Anna Campbell2

Intuition not always right when it comes to considering food

By Anna Campbell

What does food mean to you?

Some years ago, New Zealand products were under fire in the United Kingdom because of the food miles it took to get those products from New Zealand farms to their supermarket shelves. At an intuitive level, it made sense - why should a consumer buy food that had travelled half way around the world, when they could buy locally sourced food?

Human intuition, however, did not take into account that many New Zealand food products, such as lamb, which is grown on grass rather than housed, is produced, processed and shipped in such an efficient manner that it has a lower carbon footprint than locally grown UK product. In fact, the carbon footprint of New Zealand lamb is more than four times lower than the United Kingdom equivalent (https://researcharchive.lincoln.ac.nz/bitstream/handle/10182/4317/food-m...).

Measuring sustainability is complex, and so, too, is measuring the nutritional value of food, yet we are bombarded regularly with new products that make claims around both sustainability and nutritional value which are plausible but not necessarily evidence-based.

I am a big fan of trying new products; a marketer's dream, my husband tells me. I currently have several types of ``milk'' on the go and I am not alone. According to the New Zealand Consumer organisation ``last year, we spent more than $52million on almond, coconut, oat, rice and soy milk in supermarkets alone, an increase of $12million in 2 years. Almond and coconut milk sales have been the biggest movers, with sales increasing nearly 60%.''

Most of us understand that cow's milk is a good source of liquid nutrition, containing protein, vitamin B12, vitamin D and calcium. The Ministry of Health's healthy eating guidelines recommend we consume two servings of milk or milk products every day. What do we know about plant-based milks compared with cow's milk? According to a recent study published in the Journal of Food Science and Technology (Vanga and Raghavan, 2018), none of the plant milk products stack up nutritionally compared with cow's milk. Soy milk comes the closest, but almond, rice and coconut milks all lack protein and the essential nutrients important for overall health. Companies can add essential nutrients, but are they in a bioavailable form that your body can absorb?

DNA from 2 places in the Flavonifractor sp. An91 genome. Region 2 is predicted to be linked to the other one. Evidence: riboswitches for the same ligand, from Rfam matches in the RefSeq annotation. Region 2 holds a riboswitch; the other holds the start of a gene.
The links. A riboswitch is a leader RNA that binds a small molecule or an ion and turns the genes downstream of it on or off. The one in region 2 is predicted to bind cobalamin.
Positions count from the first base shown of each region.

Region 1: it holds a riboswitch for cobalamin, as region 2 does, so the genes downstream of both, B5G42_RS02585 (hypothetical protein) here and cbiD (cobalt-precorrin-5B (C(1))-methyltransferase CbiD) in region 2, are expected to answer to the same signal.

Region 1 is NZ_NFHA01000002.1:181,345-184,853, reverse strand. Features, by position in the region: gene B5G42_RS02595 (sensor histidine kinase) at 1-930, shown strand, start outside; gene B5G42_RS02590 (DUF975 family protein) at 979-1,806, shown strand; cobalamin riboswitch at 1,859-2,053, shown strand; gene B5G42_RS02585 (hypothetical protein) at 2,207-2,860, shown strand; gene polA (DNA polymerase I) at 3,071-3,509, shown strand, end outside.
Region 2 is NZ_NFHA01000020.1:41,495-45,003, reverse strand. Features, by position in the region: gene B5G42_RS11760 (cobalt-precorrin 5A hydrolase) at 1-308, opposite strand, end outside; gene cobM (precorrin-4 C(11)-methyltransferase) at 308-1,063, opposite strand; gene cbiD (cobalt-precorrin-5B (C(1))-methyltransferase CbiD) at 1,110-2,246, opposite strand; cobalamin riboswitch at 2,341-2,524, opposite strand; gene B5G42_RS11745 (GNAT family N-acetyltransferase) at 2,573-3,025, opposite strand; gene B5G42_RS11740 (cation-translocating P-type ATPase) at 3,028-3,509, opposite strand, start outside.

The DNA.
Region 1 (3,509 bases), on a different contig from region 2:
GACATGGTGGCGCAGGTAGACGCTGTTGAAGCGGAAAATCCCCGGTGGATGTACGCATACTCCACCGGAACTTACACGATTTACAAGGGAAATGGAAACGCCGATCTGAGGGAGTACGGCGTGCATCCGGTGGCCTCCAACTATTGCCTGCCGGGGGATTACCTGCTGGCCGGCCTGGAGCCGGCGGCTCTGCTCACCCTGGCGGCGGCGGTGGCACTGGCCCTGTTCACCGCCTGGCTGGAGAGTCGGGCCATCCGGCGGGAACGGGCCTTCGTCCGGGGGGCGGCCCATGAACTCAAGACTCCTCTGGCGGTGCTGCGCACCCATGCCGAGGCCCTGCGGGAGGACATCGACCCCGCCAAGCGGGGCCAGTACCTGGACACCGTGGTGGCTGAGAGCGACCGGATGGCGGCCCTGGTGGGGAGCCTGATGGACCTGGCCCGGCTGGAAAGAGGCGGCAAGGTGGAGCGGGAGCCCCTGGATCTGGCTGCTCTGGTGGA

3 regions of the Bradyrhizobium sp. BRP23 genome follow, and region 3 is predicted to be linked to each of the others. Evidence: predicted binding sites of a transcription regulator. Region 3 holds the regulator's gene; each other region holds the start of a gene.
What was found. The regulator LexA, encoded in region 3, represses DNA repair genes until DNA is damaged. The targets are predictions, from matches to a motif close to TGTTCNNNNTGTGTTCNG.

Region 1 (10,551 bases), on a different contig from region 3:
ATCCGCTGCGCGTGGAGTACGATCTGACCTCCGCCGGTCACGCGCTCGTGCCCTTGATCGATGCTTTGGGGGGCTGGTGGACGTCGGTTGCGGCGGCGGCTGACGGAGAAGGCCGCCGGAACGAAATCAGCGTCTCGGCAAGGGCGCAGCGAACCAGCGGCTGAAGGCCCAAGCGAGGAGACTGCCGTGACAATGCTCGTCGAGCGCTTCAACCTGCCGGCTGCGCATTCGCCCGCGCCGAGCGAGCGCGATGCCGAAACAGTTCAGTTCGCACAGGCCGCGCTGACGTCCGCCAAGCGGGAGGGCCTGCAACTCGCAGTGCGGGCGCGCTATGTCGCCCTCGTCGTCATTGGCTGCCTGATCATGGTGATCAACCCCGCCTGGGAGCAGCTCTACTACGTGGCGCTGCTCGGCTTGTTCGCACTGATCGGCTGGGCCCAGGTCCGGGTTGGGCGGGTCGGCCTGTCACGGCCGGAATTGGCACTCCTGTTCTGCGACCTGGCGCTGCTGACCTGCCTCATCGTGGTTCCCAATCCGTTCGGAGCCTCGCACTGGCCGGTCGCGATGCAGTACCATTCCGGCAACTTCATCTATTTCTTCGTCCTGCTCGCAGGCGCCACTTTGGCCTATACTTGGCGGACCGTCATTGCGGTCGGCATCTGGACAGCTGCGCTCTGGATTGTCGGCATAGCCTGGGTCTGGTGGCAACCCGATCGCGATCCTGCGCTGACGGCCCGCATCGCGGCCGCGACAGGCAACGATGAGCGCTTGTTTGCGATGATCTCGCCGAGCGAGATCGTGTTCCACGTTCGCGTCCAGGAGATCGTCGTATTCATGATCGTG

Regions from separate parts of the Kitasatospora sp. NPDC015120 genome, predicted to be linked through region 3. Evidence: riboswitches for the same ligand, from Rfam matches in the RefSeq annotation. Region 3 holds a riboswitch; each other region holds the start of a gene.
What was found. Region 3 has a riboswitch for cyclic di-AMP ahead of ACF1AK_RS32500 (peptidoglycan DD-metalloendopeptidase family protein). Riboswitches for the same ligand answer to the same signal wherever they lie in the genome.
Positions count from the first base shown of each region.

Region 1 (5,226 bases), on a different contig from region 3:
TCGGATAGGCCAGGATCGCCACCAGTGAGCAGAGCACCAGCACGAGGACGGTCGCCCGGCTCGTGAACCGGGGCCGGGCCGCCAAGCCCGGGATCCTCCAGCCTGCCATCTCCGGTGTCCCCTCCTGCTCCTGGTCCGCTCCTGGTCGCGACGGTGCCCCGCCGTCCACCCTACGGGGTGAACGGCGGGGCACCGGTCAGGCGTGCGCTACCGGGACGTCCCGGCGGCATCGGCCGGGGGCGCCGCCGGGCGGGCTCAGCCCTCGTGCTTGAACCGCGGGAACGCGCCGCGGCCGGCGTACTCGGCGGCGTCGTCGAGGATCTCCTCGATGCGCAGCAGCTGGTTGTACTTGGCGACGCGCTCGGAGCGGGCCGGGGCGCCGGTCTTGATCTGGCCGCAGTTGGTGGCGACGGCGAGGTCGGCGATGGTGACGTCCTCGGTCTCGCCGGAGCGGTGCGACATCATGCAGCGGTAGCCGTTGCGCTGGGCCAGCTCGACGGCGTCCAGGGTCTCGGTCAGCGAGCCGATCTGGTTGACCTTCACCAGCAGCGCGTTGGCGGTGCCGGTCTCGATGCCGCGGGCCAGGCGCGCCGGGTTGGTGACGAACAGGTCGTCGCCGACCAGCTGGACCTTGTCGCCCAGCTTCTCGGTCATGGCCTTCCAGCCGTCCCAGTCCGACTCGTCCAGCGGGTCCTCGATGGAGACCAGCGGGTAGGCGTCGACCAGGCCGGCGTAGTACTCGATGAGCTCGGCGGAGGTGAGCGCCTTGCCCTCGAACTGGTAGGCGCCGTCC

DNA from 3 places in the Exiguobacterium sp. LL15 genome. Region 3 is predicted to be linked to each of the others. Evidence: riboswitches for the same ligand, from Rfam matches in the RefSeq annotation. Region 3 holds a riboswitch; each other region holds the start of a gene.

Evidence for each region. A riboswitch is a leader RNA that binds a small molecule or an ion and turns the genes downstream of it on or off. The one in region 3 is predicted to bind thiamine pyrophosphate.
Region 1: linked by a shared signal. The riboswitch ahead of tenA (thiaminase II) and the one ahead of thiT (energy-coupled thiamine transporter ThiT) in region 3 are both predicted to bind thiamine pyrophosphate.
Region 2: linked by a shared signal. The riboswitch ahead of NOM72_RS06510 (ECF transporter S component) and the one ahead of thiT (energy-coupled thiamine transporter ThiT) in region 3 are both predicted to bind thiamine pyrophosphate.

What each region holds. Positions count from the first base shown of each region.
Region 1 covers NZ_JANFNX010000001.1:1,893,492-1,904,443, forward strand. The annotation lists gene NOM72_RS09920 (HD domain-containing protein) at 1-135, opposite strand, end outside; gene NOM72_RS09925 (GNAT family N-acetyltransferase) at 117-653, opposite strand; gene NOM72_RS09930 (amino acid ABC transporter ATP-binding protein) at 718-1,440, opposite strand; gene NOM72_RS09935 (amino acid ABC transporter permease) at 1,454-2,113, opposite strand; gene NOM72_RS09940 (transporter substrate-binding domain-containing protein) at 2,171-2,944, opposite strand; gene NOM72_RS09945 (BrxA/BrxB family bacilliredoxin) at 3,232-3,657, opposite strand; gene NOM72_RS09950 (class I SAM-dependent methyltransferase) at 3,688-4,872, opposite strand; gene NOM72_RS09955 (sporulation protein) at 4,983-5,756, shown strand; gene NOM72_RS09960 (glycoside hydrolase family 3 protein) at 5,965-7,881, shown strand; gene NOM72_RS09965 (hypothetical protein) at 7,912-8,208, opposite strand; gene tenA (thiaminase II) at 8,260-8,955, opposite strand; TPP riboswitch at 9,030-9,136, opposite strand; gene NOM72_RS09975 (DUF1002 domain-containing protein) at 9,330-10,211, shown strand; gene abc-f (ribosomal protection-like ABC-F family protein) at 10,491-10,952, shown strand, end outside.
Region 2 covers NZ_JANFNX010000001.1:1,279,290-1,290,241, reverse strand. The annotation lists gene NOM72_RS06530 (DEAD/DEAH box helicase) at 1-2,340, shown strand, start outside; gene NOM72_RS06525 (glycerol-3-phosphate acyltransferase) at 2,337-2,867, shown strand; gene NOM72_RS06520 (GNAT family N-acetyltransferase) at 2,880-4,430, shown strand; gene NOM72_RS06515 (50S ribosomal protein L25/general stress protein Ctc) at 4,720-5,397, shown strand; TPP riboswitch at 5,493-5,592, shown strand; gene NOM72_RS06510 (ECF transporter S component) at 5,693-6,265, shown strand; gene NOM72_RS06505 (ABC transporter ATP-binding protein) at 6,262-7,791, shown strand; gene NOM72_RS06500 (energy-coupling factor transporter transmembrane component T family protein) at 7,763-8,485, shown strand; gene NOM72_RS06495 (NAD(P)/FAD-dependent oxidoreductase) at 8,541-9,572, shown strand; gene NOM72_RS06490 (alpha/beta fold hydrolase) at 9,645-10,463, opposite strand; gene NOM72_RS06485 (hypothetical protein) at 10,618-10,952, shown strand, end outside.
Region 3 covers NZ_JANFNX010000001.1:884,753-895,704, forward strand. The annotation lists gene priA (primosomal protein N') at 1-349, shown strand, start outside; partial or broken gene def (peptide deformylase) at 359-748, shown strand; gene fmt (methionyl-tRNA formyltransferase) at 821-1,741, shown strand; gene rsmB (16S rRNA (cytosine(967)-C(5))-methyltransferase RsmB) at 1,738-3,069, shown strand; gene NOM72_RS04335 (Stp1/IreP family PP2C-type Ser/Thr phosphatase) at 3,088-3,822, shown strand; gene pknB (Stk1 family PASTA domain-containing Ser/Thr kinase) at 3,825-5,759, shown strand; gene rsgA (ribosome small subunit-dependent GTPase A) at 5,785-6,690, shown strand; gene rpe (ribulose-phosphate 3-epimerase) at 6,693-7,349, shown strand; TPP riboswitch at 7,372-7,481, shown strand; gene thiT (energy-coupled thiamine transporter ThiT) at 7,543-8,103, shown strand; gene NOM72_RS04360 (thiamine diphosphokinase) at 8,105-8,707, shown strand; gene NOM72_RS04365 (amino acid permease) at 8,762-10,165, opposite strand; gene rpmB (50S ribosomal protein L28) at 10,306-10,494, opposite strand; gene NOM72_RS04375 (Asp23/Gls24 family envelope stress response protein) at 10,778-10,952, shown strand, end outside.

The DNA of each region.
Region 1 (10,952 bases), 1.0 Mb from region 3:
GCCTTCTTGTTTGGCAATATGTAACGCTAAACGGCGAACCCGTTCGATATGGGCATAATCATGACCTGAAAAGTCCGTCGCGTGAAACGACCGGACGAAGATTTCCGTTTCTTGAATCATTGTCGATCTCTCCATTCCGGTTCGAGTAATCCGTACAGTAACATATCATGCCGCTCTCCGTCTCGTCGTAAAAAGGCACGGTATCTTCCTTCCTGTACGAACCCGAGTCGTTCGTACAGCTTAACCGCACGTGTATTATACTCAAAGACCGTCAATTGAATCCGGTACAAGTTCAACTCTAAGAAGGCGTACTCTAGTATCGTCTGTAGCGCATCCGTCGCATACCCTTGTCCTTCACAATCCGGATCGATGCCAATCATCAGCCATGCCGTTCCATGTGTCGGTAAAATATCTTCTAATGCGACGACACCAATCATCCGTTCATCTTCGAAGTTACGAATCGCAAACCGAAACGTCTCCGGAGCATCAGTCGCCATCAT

What about sustainability? It is hard to imagine cow's milk coming out on top on this one - water or carbon footprint wise - but as I said earlier, intuition does not always prove right. I did not find a direct scientific comparison, but plant-based milks have their environmental challenges as well. The almond-milk industry in California, where more than 80% of the world's almond crop is grown, has come under considerable attack for its extensive use of water, especially during times of high drought in the region (https://www.theguardian.com/lifeandstyle/shortcuts/2015/oct/21/almond-mi...). Apparently, it takes five litres of water to grow one almond, and in California, much of that water has been pumped from deep aquifers, causing concern around subsidence of land.

I am not advocating drinking cow's milk over other milks; there are many reasons, including allergies, why someone might choose to switch. What I am advocating for is evidence-based debate around food-fads as they are presented to us. Like most things in life, new products will come with their own costs and these may not be noticeable until industries are scaled.

Emotion and intuition are not always our best friends either. I chuckle when I hear people discuss going back to diets ``more like our grandparents'''. My grandmother lived to be 93 and had cake for morning tea and dessert every night, meat and three veg, plenty of butter and probably lard too. I am not sure a dietitian in today's society would be leaping with joy at that!

The best we can do, in my view, is to enjoy all that food brings - sustenance, nutrients, variety, seasons, experimentation, cultural learning and importantly, social bonding and love. Food should not be a chore, nor something to feel guilty over. Enjoying quality, balanced food together is more important than living in fear of a nutritional bar code.